SGT Maxey taught me two things that night. First, the line between a leader’s personal life and professional life is transparent. Second, that a leader’s responsibility extends to the families of those led. SGT Maxey invited us into his home that night despite the fact that it was his wedding anniversary. A lesser man would have justifiably spent the night alone with his spouse, especially considering the impending deployment. But not SGT Maxey. He extended his family parameters to those under his charge and that was something that had a profound effect on me. By making commitments to the wives, he in essence, took personal responsibility for the Marines safety, answerable to their wives. This was not required and is not written in any book. Yet this example of leadership embodies everything ever written on the subject.

A leader must take a personal interest in those led. SGT Maxey did not hesitate to step in when I came to him about my problem that night. He gave sound advice while adhering to the security requirement. I later found out that he had made a similar phonecall the night before.

One of the best leadership lessons I ever absorbed from SGT Maxey was how much one individual can affect a group. SGT Maxey is the kind of person people sit around and tell legendary stories about. When two people get together that knew him, much time is spent telling stories of greatness about him. Very few people ever attain this status but rest assured, SGT Maxey still does to this day.

As a leader, SGT Maxey did an amazing thing. He redefined what was “cool” in our workshop. Before he came, many of the young, single Marines bragged of drinking, womanizing, and general mischief. The more women they dated, the higher their status was within the group. SGT Maxey never publicly admonished the practice but his influence changed the attitude over time.

SGT Maxey had been married to the same woman for over ten years and they had two children. One day he invited the shop over to his house for a barbecue and I had arrived early to help. What not many people knew was that SGT Maxey did exactly half of the housework at home. He would say, “I cause at least half the mess, probably more, so why shouldn’t I help clean it up?” Every Saturday SGT Maxey, his wife Michelle, and the kids would spend the better part of the day cleaning the house. When the group showed up for the barbecue, SGT Maxey was just finishing up and was cleaning the downstairs toilet. They all walked in and saw him hunched over a toilet, scrubbing away. Needless to say there were shocked gasps, snickering, and outright laughter. There, on his hands and knees, was the roughest, hardest, fire-breathing sergeant in the United States Marine Corps, scrubbing away on a toilet like a private. With all the dignity in the world, he stood up, dropped the scrubber, and silently dared anyone to say anything. It was a moment I will never forget. I know he redefined many attitudes that day.

The lesson was that no one, not even the most senior leader, is above menial work. He showed that a real man is not the one with the most notches on his ego, but a hard-working, faithful, fair leader who is willing walk the walk both at work and at home.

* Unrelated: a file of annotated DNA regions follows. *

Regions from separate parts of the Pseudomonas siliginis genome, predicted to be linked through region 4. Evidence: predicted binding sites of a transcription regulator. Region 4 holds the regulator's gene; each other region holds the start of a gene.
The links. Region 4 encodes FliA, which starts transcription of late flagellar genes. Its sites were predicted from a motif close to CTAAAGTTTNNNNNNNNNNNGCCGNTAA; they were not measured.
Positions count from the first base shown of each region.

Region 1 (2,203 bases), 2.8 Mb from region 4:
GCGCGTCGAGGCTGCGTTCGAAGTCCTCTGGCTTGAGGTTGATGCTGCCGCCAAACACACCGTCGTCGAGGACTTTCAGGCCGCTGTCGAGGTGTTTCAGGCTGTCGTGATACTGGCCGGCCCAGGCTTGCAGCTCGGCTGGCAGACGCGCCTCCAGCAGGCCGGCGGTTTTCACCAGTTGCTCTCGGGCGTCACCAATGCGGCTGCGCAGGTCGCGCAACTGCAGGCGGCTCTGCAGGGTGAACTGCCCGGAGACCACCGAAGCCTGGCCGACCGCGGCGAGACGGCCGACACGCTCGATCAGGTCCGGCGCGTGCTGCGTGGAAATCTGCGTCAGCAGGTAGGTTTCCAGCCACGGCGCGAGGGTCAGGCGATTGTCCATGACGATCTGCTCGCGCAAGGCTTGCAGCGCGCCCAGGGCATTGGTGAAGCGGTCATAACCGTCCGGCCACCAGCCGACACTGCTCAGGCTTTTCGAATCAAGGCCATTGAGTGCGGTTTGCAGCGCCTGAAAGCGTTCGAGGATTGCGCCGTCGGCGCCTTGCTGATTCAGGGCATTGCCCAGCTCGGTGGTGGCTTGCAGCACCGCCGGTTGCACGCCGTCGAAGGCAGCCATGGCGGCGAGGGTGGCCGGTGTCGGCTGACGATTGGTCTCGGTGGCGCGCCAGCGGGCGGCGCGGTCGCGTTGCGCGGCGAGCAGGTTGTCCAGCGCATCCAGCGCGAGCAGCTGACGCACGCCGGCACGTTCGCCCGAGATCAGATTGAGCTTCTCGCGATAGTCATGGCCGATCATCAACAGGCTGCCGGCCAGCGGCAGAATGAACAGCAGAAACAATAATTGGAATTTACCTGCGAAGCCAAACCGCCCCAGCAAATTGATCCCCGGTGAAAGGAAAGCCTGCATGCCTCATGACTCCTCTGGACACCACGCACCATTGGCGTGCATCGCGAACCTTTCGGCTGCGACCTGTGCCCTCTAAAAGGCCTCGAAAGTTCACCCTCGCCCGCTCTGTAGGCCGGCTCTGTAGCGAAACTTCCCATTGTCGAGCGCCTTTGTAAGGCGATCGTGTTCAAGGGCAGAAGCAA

With sea stories that included how he won a bet on his first deployment from the men in his shop who bet he could not stay faithful in the Philippines, SGT Maxey defined appropriate behavior without issuing a single order. The high degree of respect he earned from the men of the shop helped to redefined beliefs. Suddenly it was the “in” thing to be monogamous because that was how SGT Maxey operated. By no means was there a blind hero-worship attitude in the shop because too many independent personalities were involved for that. We did not gush over SGT Maxey and even hated him sometimes. But whether you liked him or hated him, you were affected by him. The definition of being a “real man” became a monogamous, family-oriented, professional, moral, ethical, and proficient Marine.

One of SGT Maxey’s final leadership effects resulted in my upcoming commission. From the beginning of my career, I had planned on becoming an officer. Ignorantly, I laid out a plan from the start to enlist and then just pick up a commissioning program. Big talk from a 19-year old PFC. I did not consider the work it would take and stupidly bobbed along like the Marine Corps owed me a slot in the MECEP. After my first two years, my dream was fading. I had always been the average Marine but never excelled. Liberty was more important than my job and the undemanding role as an avionic technician did not challenge my abilities. I became comfortable ... too comfortable.

After I met SGT Maxey, I realized how deficient I was becoming. I started to feel uncomfortable with my surrounding as my expectations increased and started to feel the need to improve myself. As I made these realizations, my attitude resulted in alienation from my contemporaries. My need to exercise my leadership clashed head-on with the status quo of those around me. I was confused about what to do and started believing I would make a lousy officer.

I had never told SGT Maxey my intentions to become an officer. By the time the Gulf War rolled around, I had almost forgotten my intentions for a commission. After the deployment, SGT Maxey told me I should apply. After telling him about my original goal, there was no stopping his involvement.

I had lost most of my own confidence in my leadership abilities. I had managed to alienate myself from just about everyone around me but SGT Maxey saw something different. I tell people that there is a permanent boot mark in my butt the size of SGT Maxey’s foot. He hounded me, threatened me, yelled at me, and pushed me to put together my application. He believed in me when I did not believe in myself. With his prodding, I realized that I could make a great officer and owed it to the future Marines I would lead to become one.

While sitting in a van in the communications center parking lot in Okinawa, I was told that I had earned a slot for the MECEP. Stunned, I sat motionless as the realization set it. Everyone in my shop, including myself, was surprised that I had made it on the first try. Everyone, except one person. To SGT Maxey, it was a foregone conclusion.

I was very lucky that my path crossed SGT Maxey’s. He played a pivotal role in my life as a person and as a Marine. Through professional and personal example, SGT Maxey uncovered the concept of leadership I now hold. Whenever I am met with a difficult decision, the last check I make is to ask myself how SGT Maxey would handle it and if my decision meets that standard, I know it is the right one. My single professional goal is to symbolize just such a leader to someone in my life. No man could ask for more and only then will I consider myself a true leader.